Exploring Beijing is easy since the Olympics. The subways have English buttons and the maps are relatively easy to read. My husband and I liked it so much in 2010, we journey back in 2012. Here's some of the places we visited:
Beijing Zoo - The zoo was pretty depressing. The Panda Houses were dreary and the barrenness of winter only amplified the feeling. One panda was miserable – flailing around trying to find a comfortable position, tearing off wood splinters and rubbing them on his head. The other animals did not fair much better. The lions and tigers were in small, empty cages. We decided not to see any more animals because it was just too sad.
Beijing Aquarium - The aquarium is located behind the zoo and is very nice. The first section is a recreation of a rainforest with ramps going up and down through vegetation and open fish tanks. The rainforest section opens into a huge space with gift shops and two beautiful Beluga whales at the far end and smaller shallow ponds with fish and sea turtles along the side. The Beluga whale had this concave opening where it put its head in and blow bubbles.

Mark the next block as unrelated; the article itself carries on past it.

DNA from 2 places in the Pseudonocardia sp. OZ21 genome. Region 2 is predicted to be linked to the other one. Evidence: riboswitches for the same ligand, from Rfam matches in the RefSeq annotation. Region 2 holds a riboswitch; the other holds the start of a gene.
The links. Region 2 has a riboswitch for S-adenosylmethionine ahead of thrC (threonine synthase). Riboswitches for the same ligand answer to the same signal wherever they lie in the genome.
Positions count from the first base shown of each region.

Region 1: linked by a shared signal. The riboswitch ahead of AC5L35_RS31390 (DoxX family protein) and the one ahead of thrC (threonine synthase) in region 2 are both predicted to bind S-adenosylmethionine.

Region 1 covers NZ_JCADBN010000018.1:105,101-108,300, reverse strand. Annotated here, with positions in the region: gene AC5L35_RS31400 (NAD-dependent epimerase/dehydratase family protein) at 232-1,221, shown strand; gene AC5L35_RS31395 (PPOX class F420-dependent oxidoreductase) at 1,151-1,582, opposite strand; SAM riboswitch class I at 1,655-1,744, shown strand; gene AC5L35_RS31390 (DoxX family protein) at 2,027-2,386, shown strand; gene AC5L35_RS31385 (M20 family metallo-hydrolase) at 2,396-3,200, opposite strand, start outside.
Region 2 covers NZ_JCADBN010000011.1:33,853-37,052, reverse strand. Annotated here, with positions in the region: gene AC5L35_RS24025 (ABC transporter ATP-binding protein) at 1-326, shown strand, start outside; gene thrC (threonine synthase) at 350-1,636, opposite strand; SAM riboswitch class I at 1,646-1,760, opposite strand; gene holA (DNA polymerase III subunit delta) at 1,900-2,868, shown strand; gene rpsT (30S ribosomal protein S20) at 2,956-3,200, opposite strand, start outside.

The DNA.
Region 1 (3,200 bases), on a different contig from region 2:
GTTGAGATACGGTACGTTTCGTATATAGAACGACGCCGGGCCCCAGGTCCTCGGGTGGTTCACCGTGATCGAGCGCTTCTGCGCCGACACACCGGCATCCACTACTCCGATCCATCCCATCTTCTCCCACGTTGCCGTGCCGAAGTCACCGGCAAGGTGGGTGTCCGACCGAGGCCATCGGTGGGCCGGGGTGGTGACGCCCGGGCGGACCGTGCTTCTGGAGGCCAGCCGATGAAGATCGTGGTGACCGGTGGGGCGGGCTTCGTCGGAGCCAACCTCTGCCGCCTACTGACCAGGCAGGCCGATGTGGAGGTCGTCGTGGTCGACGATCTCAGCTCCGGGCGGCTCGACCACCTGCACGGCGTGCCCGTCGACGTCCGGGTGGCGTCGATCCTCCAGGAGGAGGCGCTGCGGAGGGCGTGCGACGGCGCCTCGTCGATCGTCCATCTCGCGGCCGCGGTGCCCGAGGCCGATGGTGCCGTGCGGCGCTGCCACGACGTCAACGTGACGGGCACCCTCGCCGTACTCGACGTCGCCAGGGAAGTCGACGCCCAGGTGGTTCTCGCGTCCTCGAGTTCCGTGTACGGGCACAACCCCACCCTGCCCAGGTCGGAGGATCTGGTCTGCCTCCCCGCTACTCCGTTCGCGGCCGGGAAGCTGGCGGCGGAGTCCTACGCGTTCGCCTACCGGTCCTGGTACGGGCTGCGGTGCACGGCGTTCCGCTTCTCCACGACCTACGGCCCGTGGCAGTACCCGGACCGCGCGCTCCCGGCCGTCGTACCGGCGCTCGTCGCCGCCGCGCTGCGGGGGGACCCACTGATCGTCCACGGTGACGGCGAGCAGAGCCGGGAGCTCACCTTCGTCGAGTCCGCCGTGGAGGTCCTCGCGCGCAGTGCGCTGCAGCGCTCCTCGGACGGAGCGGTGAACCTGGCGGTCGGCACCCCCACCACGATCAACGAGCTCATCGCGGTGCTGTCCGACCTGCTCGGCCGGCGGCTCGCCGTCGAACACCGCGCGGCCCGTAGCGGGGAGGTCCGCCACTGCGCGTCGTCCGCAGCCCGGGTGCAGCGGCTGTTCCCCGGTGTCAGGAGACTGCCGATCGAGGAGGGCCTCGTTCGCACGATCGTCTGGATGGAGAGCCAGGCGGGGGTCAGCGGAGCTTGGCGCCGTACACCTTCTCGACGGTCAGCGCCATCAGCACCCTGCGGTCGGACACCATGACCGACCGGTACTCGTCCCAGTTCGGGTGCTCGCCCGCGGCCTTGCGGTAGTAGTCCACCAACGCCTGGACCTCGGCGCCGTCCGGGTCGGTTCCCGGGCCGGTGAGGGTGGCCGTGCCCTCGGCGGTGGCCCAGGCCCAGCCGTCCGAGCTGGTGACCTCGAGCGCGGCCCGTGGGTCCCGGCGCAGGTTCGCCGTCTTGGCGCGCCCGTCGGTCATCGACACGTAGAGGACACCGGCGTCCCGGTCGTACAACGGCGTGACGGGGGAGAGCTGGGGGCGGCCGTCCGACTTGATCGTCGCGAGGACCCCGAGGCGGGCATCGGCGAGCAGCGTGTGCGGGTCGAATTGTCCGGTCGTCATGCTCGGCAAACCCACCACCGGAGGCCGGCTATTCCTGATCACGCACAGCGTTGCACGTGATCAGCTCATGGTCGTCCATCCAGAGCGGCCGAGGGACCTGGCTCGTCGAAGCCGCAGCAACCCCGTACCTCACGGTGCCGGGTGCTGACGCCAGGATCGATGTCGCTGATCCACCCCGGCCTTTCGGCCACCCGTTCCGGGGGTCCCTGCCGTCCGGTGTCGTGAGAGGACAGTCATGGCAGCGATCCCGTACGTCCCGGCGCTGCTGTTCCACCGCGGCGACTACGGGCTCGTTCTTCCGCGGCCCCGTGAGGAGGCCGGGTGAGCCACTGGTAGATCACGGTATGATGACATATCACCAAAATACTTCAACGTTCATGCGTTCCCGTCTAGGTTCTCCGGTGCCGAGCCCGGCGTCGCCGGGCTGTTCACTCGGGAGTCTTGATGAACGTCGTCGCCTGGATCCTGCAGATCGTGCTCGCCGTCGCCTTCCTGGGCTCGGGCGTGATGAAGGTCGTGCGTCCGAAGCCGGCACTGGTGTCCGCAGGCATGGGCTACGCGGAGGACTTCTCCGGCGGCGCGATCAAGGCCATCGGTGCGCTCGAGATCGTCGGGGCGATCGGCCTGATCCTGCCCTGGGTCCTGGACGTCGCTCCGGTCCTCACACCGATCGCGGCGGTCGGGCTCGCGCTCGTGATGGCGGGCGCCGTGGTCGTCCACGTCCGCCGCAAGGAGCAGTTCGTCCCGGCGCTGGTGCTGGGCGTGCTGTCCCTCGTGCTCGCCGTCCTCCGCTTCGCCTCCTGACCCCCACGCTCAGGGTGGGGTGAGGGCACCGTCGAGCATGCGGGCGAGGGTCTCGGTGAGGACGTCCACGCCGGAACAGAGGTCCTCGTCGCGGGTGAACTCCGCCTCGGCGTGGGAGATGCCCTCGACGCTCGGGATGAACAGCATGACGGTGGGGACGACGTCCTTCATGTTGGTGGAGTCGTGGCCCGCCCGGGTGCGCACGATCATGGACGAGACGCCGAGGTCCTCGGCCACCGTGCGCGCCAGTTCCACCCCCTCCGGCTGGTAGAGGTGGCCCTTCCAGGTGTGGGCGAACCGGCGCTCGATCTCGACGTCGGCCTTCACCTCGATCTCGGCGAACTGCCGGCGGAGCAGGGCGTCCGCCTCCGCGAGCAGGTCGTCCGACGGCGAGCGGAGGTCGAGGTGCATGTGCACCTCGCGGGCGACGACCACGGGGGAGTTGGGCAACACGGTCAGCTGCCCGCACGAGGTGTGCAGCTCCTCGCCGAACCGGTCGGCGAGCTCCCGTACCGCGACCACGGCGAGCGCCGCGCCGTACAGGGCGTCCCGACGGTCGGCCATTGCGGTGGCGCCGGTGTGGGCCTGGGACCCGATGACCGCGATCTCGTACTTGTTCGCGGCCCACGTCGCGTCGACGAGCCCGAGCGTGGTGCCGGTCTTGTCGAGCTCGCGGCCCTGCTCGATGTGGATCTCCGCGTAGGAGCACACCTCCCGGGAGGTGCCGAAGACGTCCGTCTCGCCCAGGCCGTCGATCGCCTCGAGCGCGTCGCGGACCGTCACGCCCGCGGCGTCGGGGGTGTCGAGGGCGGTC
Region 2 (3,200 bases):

Summer Palace - The palaces at this location have been destroyed twice: once by British forces and once during the Boxer Rebellion so the buildings are only about 100 years old. This is where the Emperor or Empress would go during the summer when the Forbidden City got too hot. The benefit of the Palace’s young age is that a lot of the furniture is still in place in many of the halls. It is a beautiful location since a lake was dug to create a waterside retreat. This digging process created a hill where the Emperor placed a temple. This property also features a traditional long corridor with intricate drawings.
The property is massive. Every corner holds another path and another set of buildings in various states of repair. Glenn continued his potato chip tasting from around the world with some chicken flavored snacks. China lost this round to Turkey. At the end of the long corridor was a “marble” boat.